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Show #20/4007. An Amazing Park In New York Harbor

Summary of Show

History Of Brooklyn Bridge Park
Eric first meets Regina Meyer the President of Brooklyn Bridge Park. Eric thanks Regina for the chance to tour this beautiful garden and Regina in turn tells Eric that it is a treat to show Eric and the GardenSMART audience BROOKLYN BRIDGE PARK. This Park was a tremendous undertaking, it is a very large space plus a challenging site. It is a mile and one half in length and runs along the front of the Brooklyn waterfront which is located in New York harbor. It has fantastic views of the lower Manhattan skyline and the Statue of Liberty.
For More Information Click here

Woodland Eco System
In the shadow of the Brooklyn Bridge is an interesting landscape. It looks like a pretty well established native thicket which makes it easy to forget that everything is recently planted. To make that happen they're utilized a lot of fast growing plants. This section is designed to mimic a WOODLAND ECO SYSTEM and is one of the 7 eco systems of the park. They call it a dense hedge grove because it is dense and because it functions as a habitat for migratory birds.
For More Information Click here

Leave The Leaves
Rebecca and Eric next talk about plant maintenance. Is there anything specific needed on a day-to-day or week-to-week basis? Absolutely. Of course they don't FERTILIZE. The thought process is that nobody fertilizes a forest so why fertilize here? A lot of people are under the impression that deciduous trees throw their leaves away but the reality is they are carefully placing them over their roots to store them during winter and when spring comes the leaves biodegrade and then get reincorporated into the soil.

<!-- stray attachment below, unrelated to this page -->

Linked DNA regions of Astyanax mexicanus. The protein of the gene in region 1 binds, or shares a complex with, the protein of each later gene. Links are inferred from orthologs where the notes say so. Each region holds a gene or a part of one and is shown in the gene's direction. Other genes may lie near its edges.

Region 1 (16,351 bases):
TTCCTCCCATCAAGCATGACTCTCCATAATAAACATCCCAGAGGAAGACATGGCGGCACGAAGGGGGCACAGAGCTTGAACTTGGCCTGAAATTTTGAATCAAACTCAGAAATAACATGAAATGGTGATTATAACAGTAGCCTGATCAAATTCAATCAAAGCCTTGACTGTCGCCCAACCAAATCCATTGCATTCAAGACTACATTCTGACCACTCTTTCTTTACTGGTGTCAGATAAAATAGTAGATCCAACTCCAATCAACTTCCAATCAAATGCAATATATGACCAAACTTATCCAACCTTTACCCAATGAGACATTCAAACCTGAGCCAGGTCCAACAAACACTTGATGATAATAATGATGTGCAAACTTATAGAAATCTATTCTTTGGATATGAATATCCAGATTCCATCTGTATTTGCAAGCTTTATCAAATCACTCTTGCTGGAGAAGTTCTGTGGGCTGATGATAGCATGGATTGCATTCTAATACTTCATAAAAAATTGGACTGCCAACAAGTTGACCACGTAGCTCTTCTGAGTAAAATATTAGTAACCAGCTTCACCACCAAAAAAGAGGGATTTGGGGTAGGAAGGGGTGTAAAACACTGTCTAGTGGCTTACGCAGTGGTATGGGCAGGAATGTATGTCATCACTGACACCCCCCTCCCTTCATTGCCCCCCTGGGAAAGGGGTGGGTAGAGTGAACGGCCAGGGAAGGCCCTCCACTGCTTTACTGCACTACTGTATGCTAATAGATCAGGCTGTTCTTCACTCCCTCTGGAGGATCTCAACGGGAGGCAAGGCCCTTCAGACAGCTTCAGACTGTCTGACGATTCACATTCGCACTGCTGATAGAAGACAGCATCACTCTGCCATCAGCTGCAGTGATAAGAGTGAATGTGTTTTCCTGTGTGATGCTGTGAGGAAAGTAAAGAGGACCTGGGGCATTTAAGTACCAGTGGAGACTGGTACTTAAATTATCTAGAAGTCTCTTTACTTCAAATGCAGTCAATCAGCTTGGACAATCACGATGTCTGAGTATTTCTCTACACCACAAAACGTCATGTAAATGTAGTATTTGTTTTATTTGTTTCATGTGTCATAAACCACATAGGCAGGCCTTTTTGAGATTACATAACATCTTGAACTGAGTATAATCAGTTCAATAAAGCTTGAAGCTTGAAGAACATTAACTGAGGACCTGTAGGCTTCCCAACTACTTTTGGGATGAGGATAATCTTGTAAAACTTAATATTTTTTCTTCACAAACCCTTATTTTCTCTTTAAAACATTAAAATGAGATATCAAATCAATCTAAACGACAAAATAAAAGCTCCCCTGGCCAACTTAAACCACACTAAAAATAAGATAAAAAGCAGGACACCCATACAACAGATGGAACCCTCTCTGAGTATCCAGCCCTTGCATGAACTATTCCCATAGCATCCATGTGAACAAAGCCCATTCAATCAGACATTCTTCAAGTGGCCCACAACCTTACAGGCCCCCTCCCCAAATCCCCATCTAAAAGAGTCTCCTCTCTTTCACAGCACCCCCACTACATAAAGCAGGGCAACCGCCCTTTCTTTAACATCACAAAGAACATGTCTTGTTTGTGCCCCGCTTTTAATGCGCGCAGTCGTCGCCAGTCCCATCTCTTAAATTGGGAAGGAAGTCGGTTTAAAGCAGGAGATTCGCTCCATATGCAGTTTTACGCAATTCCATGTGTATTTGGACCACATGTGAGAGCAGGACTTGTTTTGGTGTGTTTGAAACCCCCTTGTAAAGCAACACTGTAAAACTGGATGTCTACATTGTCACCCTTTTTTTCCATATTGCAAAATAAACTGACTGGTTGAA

For More Information Click here

Flowering Plants
There are many wonderful FLOWERING PLANTS included in this landscape and Eric asks Rebecca about some of her favorites. She likes the Viburnum Trilobum, it's a gorgeous shrub that has 4 seasons of interest. It's flower is a dead ringer for a lace cap hydrangea.
For More Information Click here

Wetlands
Eric feels that WETLANDS often times are one of the more underrated eco systems in a garden. In fact many gardeners say they are battling their wet spots, they're trying to get rid of them. But they really do serve an important function in nature. The low points of a garden are where water gathers after rain and the plants that then grow along the edge of those areas are so important from a remediation standpoint.
For More Information Click here

Spring Ephemerals
Some of Eric's favorite plants in a woodland setting are the SPRING EPHEMERALS and they have a great collection here. They have only been able to plant these recently as the park has developed. When everything was 1st planted it was full sun because the trees were quite small. But now that the trees are larger and they have shaded areas they have been able to expand their collection. One of her favorites is the dicentra aurora which is marvelous.
For More Information Click here

Salt Marsh
One of the messages of this garden is the thought and attention to detail that has gone into every separate environment. What is actually going to work in that specific environment? Eric notices one environment that he certainly doesn't have in his garden. Rebecca explains - This is a unique opportunity to have a SALT MARSH, certainly not everyone has a river or an ocean outside their home. And only one plant can possibly be planted in this environment that is native to the area and that is smooth cord grass.